As wrong and murderous as the Khartoum government is, there is an on-going struggle for statehood and cohesion. While that is far from giving license to uproot and kill Darfur’s civilians, this is not equivalent to the calculated, ideological program of an industrialized, exclusivist state, such as Israel or apartheid South Africa.

When modern economies and governments oppress, divestment exerts pointed political pressure. Its effectiveness depends on that. Their systems are largely operational and responsive, so divestment sets in motion the forces of change. How could it do anything to a failed, war-torn state the U.S. government already opposes?

Let the African Union have incentives to offer and the ability to mobilize to quell death and destruction in Darfur, Sierra Leone, and most urgently, the Congo. Africa as a whole needs the world’s assistance. Five of the top ten failed states in the Foreign Policy report are in Africa.

The Muslim members of the Save Darfur Coalition this week reiterated their concern for the crisis in Darfur. The joint statement stresses that the humanitarian workers on the ground have warned the international community and the region that politicizing the Darfur conflict will ultimately result in more suffering and will endanger more civilians.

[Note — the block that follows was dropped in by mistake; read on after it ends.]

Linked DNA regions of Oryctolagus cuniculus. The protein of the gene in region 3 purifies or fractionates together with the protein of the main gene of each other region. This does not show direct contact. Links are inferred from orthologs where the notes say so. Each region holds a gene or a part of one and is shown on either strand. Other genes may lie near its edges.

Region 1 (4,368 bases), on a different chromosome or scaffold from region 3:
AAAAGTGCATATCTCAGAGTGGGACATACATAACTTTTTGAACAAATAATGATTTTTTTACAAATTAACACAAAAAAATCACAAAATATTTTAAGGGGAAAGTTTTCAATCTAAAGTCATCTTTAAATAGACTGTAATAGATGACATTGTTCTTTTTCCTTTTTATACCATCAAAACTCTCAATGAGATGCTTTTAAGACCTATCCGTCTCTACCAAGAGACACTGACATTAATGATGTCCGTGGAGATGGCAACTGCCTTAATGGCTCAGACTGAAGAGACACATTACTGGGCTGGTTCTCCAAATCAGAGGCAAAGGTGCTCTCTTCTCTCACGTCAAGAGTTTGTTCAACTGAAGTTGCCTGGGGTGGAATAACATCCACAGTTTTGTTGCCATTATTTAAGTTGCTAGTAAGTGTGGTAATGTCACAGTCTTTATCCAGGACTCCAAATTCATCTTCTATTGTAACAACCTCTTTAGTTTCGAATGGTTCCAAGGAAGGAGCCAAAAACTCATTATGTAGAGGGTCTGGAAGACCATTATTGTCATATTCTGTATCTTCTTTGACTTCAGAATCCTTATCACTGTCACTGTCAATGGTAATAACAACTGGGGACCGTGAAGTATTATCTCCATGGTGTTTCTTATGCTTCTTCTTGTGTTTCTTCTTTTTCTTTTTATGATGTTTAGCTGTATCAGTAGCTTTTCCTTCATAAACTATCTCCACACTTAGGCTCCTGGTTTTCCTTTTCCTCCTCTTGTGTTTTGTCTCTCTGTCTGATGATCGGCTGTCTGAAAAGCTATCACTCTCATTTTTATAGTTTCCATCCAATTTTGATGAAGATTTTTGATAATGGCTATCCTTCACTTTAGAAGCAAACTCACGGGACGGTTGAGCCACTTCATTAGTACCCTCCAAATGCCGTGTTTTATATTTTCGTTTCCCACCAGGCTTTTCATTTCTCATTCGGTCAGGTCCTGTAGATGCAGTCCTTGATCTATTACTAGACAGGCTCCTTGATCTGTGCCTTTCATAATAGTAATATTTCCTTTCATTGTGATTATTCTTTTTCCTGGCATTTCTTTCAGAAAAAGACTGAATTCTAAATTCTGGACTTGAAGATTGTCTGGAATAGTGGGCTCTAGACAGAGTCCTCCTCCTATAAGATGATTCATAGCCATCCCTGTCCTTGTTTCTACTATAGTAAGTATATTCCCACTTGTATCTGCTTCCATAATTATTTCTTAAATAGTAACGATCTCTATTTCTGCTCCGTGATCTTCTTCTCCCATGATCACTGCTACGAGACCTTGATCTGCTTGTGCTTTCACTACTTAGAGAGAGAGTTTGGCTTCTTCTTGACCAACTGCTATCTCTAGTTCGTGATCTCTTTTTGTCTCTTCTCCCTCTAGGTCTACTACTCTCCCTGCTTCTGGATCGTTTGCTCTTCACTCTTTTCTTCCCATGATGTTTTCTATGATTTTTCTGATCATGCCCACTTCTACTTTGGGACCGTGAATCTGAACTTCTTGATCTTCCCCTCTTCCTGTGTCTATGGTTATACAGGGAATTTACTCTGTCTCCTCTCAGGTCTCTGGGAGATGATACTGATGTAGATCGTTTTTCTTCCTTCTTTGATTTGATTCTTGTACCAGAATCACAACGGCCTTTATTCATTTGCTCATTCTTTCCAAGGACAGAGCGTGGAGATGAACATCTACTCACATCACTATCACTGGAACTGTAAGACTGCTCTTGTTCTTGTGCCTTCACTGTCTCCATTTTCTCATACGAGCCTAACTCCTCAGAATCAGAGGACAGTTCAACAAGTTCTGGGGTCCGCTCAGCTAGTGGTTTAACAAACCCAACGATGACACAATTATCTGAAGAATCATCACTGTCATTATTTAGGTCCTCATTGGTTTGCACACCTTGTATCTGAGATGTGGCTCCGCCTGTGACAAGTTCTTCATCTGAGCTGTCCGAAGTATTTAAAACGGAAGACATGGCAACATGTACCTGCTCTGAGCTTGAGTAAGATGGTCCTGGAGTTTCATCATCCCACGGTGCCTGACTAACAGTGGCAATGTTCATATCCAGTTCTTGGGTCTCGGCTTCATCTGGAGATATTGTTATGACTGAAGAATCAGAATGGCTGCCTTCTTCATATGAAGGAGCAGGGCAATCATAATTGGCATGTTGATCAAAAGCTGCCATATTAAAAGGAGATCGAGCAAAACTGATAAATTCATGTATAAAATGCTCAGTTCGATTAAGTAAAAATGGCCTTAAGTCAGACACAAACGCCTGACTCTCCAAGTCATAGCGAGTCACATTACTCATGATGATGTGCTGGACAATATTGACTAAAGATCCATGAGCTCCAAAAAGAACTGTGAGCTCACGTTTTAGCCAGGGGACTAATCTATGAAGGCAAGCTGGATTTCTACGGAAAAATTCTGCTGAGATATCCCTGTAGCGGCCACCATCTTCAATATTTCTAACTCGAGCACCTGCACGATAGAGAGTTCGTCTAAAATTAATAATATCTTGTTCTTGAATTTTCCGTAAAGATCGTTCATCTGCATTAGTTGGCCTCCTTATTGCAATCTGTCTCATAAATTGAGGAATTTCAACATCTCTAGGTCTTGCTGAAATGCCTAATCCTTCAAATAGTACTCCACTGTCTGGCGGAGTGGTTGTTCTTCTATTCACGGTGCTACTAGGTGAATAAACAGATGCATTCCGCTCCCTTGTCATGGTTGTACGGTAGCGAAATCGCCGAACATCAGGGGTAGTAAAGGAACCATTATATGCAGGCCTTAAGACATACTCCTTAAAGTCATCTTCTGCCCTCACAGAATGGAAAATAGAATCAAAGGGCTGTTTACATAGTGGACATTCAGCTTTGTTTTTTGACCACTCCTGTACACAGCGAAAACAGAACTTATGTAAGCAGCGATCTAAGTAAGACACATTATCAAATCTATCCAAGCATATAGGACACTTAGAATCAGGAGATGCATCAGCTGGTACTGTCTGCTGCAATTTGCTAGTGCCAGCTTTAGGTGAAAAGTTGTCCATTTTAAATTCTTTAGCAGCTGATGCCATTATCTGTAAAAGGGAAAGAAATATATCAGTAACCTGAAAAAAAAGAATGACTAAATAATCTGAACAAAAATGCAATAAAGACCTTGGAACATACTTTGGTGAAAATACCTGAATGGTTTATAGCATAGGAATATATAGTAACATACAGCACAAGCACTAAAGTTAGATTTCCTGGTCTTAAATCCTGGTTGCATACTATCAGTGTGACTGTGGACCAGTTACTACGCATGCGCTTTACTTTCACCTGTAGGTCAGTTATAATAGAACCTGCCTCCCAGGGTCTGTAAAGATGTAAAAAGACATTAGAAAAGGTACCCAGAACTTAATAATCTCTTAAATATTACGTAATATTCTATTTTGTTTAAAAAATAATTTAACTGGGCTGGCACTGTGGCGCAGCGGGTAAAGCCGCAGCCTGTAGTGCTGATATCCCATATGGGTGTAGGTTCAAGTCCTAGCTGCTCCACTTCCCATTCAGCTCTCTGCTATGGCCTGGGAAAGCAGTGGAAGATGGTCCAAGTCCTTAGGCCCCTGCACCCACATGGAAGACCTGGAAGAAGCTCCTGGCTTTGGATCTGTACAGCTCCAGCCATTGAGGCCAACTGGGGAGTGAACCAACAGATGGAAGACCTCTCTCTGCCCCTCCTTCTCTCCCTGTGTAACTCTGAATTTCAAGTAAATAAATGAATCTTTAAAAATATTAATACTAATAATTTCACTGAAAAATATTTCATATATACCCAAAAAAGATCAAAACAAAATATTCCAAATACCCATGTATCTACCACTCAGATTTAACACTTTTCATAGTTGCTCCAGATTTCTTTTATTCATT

The organizations have requested a meeting with President Bush and Secretary Rice. The organizations offer the following recommendations for peace, urging that the U.S. take effective measures to help the innocent civilians in Darfur:

1. Demand that the Government of Sudan rein in the militias that now rampage villages.

2. Pressure the rebels to accept the peace offer presented by the African Union mediators and which has been accepted by the government of Sudan.

3. Warn Eritrea and Chad that they must stop supporting the rebels if they continue to reject peace offers by African Union mediators.

4. Help reduce the potential for ethnic- or religious- based conflict by clarifying to the American public that those leading rebel and government forces are both Muslim and both African Sudanese.

5. Urge the international community to obtain more humanitarian assistance from non-governmental organizations (NGOs).

As this piece went to press on Friday, May 5, 2006, the Darfur peace talks ended with a signing ceremony between the government and the largest rebel faction, the Sudanese Liberation Movement. It remains to be seen if the new treaty will reconcile the crisis.

Will Youmans is a Washington, DC-based writer. He blogs at

This article originally appeared on Arab-American News.